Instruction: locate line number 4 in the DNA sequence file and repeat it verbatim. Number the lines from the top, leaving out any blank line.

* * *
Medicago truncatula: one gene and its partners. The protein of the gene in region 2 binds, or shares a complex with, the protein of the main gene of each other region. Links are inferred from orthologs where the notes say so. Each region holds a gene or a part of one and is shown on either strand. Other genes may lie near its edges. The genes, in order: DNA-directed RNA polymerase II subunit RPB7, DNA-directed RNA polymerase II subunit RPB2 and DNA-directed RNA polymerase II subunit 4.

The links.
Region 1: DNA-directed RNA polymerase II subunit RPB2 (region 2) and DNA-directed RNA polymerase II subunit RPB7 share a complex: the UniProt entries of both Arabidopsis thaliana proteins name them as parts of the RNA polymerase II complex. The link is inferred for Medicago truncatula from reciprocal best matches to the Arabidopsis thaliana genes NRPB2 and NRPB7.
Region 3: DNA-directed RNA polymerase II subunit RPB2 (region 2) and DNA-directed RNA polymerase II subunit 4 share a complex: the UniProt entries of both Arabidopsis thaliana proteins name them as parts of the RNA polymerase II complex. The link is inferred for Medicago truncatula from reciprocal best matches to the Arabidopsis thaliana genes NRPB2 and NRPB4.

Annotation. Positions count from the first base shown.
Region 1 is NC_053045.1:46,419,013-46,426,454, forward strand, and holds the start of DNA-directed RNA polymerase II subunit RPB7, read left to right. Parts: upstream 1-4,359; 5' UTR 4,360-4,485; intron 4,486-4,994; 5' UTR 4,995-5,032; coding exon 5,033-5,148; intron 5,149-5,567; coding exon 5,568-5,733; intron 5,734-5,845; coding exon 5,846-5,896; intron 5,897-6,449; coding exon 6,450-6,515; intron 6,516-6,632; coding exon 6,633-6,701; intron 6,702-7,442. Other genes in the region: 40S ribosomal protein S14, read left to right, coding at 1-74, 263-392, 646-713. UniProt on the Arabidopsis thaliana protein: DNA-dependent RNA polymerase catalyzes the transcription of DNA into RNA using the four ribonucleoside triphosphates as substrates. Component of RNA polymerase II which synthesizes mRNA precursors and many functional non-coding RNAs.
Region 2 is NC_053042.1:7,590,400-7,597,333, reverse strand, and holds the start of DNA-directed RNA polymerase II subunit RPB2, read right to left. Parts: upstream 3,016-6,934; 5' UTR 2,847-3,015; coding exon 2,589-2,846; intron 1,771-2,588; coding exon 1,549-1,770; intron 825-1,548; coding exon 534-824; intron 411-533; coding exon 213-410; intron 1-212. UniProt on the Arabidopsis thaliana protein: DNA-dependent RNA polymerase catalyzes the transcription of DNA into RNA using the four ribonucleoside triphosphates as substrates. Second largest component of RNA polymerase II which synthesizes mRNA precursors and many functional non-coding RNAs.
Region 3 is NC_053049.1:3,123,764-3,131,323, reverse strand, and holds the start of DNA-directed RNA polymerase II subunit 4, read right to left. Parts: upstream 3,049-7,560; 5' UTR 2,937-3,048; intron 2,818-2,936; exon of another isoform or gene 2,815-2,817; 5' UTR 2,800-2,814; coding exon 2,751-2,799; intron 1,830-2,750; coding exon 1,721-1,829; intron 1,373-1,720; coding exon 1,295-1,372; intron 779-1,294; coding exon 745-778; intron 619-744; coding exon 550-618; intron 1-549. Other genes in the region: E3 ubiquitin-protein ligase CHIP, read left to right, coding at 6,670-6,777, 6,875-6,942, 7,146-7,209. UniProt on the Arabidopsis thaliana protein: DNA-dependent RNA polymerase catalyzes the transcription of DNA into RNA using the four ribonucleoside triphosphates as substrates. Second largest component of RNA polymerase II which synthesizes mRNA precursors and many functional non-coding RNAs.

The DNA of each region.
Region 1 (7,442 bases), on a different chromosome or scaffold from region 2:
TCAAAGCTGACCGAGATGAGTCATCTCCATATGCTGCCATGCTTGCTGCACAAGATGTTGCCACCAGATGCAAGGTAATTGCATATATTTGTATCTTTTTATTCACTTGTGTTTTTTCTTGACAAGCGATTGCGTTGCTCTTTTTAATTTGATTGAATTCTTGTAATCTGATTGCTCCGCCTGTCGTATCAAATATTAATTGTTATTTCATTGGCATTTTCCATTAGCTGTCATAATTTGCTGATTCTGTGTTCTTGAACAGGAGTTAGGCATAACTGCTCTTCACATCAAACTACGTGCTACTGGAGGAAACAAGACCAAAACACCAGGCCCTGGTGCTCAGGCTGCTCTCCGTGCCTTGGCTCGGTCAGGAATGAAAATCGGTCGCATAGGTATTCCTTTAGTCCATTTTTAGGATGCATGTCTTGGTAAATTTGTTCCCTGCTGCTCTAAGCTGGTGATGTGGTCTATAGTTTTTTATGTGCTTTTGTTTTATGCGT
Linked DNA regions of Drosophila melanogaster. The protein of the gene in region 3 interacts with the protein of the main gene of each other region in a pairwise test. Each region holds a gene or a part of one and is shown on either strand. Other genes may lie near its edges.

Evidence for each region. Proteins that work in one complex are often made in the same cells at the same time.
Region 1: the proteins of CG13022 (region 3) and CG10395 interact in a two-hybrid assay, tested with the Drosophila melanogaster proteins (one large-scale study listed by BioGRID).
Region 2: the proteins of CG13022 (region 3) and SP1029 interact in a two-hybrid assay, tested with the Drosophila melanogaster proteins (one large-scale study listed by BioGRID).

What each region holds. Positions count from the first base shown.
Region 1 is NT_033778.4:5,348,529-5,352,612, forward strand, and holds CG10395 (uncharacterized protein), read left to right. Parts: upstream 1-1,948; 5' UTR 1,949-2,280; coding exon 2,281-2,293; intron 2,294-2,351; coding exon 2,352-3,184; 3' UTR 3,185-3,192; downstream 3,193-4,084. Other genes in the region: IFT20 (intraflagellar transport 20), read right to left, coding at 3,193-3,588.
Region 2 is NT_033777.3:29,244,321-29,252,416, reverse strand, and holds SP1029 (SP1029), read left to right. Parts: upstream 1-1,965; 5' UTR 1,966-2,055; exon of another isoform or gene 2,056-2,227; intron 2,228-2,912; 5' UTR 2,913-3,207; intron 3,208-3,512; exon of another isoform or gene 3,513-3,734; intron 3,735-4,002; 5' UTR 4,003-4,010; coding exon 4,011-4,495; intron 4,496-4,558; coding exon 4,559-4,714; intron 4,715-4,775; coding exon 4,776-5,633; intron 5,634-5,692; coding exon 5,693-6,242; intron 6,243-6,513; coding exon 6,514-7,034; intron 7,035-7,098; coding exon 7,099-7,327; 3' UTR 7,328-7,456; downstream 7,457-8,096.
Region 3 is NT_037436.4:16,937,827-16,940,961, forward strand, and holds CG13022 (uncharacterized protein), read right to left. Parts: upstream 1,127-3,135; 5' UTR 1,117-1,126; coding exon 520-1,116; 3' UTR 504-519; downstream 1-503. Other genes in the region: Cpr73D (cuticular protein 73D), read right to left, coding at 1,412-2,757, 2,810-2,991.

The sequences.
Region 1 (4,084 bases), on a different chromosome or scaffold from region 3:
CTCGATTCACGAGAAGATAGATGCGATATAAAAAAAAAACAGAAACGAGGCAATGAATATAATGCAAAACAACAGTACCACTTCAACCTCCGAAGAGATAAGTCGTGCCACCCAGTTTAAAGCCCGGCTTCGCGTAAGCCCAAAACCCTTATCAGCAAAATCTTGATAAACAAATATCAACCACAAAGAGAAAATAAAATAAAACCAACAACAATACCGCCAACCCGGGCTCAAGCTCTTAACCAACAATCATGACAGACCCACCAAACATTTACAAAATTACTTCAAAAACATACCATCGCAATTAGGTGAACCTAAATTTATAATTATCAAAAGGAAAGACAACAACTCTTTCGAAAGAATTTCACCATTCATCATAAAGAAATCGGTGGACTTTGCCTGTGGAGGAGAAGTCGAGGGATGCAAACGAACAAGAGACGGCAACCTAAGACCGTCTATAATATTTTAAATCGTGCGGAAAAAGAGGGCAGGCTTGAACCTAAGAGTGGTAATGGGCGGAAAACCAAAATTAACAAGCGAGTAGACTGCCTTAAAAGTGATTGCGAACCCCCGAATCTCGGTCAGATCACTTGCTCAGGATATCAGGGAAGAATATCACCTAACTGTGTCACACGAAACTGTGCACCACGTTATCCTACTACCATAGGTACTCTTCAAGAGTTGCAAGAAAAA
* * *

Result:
Region 3: DNA-directed RNA polymerase II subunit RPB2 (region 2) and DNA-directed RNA polymerase II subunit 4 share a complex: the UniProt entries of both Arabidopsis thaliana proteins name them as parts of the RNA polymerase II complex. The link is inferred for Medicago truncatula from reciprocal best matches to the Arabidopsis thaliana genes NRPB2 and NRPB4.